In 1967, a 50-mile sprint sled dog race was run from Knik to Big Lake, in two 25-mile heats over a two-day period, with the race route including nine miles of the original Iditarod trail.
The race was the brainchild of Wasilla historian Dorothy Page, who thought such an event would be an appropriate and effective way to commemorate the Alaska Purchase Centennial. With a purse of $25,000 the race would be the richest in modern times, and it drew a field of 58 mushers which included most of the best-known racers in Alaska and two from Massachusetts.
The Iditarod Trail Seppala Memorial Race was planned for February 11 and 12, 1967.
The name was a tribute to the great sled dog driver Leonhard Seppala, whose fame derived from his three championship All Alaska Sweepstakes races and his heroic run in the 1925 Serum Run to Nome. He passed away after a brief illness in a Seattle hospital at the age of 89, shortly before the 1967 Alaska Centennial race, and the organizers added the great musher’s name as a way to honor his memory. His wife, Constance, flew to Alaska for the Centennial race, and while she was in Alaska she sprinkled her respected husband’s ashes along the Iditarod Trail, saying he had always felt at home on the Iditarod Trail.
The 1967 race was billed as ‘the biggest event in racing history,’ with an unprecedented purse of $25,000, richer than any purse offered for a sled dog race until then. It attracted mushers from all around Alaska, respected dog drivers such as George Attla, Gareth Wright, Earl Norris, Jerry Riley, Orville Lake, Herbie Nayokpuk, Dick Mackey, and even two champion sprint mushers from Massachusetts: Dr. Roland Lombard and Dr. Charles Belford. Among the 59 teams entered were three Redington teams, driven by Joe and his sons Joee and Raymie. Although many of the mushers who entered were already champions, the race was won by a relative newcomer, Isaac Okleasik of Teller, driving a team of big village working huskies.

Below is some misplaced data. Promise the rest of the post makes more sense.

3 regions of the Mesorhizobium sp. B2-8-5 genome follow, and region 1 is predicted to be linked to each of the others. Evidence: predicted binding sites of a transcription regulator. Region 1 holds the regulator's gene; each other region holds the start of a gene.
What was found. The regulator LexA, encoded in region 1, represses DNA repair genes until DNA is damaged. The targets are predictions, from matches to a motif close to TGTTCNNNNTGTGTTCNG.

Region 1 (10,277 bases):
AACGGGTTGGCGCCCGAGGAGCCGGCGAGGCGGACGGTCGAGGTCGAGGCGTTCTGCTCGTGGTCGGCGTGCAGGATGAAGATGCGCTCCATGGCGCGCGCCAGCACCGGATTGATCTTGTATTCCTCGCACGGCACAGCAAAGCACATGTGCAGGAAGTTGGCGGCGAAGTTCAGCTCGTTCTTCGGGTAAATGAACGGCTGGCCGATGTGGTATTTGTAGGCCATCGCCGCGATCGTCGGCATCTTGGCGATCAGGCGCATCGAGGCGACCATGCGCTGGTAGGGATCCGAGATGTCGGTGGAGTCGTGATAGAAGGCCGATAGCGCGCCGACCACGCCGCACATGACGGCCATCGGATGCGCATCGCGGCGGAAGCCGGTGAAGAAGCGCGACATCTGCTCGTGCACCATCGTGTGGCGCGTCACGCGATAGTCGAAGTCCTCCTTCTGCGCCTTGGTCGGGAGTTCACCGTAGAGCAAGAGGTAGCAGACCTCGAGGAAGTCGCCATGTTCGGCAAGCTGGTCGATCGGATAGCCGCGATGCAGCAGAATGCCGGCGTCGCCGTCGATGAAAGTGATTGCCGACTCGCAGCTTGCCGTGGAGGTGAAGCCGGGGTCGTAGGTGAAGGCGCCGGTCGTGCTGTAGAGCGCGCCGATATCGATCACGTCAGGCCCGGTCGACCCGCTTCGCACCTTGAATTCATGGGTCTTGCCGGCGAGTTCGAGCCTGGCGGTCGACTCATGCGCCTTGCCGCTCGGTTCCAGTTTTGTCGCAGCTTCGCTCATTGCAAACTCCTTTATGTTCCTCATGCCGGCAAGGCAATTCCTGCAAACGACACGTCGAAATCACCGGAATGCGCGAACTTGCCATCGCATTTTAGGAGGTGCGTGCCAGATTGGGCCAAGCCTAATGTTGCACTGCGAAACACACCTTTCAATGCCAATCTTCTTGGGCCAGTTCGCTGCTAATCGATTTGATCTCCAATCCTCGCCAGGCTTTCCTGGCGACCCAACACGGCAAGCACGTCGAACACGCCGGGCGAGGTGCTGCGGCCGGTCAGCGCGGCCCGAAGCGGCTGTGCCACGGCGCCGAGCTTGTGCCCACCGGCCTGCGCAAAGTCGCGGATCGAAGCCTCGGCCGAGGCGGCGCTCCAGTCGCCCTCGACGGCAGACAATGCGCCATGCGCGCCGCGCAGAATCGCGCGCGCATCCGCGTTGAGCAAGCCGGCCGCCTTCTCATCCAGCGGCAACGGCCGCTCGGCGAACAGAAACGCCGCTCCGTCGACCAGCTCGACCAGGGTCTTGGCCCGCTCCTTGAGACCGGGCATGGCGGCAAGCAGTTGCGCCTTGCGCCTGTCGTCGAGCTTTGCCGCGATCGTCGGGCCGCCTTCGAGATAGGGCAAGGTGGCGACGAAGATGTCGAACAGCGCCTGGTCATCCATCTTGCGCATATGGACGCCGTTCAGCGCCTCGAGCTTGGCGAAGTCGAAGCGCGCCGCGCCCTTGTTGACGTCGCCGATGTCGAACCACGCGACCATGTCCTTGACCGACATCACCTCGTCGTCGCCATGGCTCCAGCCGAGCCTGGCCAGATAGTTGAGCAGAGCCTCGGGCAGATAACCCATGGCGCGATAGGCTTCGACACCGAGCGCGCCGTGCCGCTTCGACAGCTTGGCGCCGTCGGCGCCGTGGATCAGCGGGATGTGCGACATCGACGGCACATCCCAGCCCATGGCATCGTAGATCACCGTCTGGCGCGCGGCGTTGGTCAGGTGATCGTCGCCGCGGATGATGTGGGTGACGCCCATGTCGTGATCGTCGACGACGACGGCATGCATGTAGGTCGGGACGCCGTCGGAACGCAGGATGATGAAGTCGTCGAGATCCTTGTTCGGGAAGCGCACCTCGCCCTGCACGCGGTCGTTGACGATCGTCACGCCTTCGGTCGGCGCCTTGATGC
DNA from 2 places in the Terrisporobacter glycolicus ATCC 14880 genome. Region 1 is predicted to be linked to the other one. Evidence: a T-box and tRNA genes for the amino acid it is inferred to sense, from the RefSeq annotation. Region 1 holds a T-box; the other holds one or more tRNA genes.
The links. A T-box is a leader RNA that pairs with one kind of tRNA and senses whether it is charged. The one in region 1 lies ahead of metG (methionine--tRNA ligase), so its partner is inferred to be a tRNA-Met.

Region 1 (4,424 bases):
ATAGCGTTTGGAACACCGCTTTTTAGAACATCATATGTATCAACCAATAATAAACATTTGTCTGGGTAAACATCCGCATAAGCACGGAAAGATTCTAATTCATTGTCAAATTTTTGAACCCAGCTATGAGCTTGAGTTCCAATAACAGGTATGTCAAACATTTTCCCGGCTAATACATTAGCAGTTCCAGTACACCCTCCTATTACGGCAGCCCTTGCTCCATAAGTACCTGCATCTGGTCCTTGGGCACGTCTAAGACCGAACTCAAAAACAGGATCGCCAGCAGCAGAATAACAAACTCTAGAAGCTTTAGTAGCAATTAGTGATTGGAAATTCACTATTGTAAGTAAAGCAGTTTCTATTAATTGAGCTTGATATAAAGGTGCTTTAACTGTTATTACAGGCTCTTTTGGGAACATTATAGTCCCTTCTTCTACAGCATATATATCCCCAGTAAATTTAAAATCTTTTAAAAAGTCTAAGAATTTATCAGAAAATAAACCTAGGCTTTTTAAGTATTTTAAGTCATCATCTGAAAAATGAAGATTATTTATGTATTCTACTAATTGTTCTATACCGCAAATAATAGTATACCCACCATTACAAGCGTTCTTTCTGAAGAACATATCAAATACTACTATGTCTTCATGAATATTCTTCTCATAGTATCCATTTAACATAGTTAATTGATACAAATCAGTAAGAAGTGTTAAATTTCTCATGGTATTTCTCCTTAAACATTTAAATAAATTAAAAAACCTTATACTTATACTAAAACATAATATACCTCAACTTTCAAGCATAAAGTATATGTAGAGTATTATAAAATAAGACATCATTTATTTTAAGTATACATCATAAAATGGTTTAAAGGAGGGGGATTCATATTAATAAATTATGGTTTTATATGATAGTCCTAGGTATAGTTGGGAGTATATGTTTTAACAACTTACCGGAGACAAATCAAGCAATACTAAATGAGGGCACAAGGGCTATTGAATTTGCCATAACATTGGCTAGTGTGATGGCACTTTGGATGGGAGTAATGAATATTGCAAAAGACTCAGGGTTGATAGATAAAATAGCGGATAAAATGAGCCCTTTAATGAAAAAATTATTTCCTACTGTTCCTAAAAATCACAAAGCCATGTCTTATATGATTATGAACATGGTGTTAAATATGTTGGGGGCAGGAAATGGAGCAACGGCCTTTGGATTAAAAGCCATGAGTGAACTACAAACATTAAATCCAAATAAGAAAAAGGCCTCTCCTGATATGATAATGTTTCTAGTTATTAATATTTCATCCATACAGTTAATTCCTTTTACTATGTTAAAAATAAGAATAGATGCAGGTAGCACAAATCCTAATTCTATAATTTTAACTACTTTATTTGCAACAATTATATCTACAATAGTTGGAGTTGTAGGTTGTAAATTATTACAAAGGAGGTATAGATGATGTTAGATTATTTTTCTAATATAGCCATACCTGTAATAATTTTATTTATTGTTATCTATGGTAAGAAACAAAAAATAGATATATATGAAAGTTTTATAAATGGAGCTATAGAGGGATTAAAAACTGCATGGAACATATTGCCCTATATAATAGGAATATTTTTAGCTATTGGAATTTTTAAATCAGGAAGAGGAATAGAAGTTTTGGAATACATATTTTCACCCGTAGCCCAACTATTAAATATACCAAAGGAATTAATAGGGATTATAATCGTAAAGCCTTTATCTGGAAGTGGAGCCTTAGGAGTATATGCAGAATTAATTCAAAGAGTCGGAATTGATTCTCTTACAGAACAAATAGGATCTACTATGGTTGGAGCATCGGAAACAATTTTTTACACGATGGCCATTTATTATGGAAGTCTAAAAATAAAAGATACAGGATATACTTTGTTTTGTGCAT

Joe Redington played a large part in making the first race over a short section of the old trail a reality. Besides spearheading the fundraising for the 1967 race, Joe, with the help of several friends, blazed and reopened nine miles of the long-dormant Iditarod Trail for the event. He also put his Flathorn Lake homestead on the line as collateral when raising the purse became an issue; it would later take the governor’s intervention and a state legislative act to save the Redington land from foreclosure. But the race won generous accolades in the press and at the finisher’s banquet, and reinforced Joe Redington’s belief that the Iditarod Trail could play an important role in keeping the sport of mushing alive.
The First Iditarod, The 1973 Race from Anchorage to Nome, by Helen Hegener, a revised edition of the 2015 book, published by Northern Light Media. 199 pages. Format 6″ x 9,″ b/w illustrations, bibliography, resources, indexed. $24.00 plus $5.00 shipping and handling. Foreign orders please use Amazon. Click here to order from the author via PayPal.
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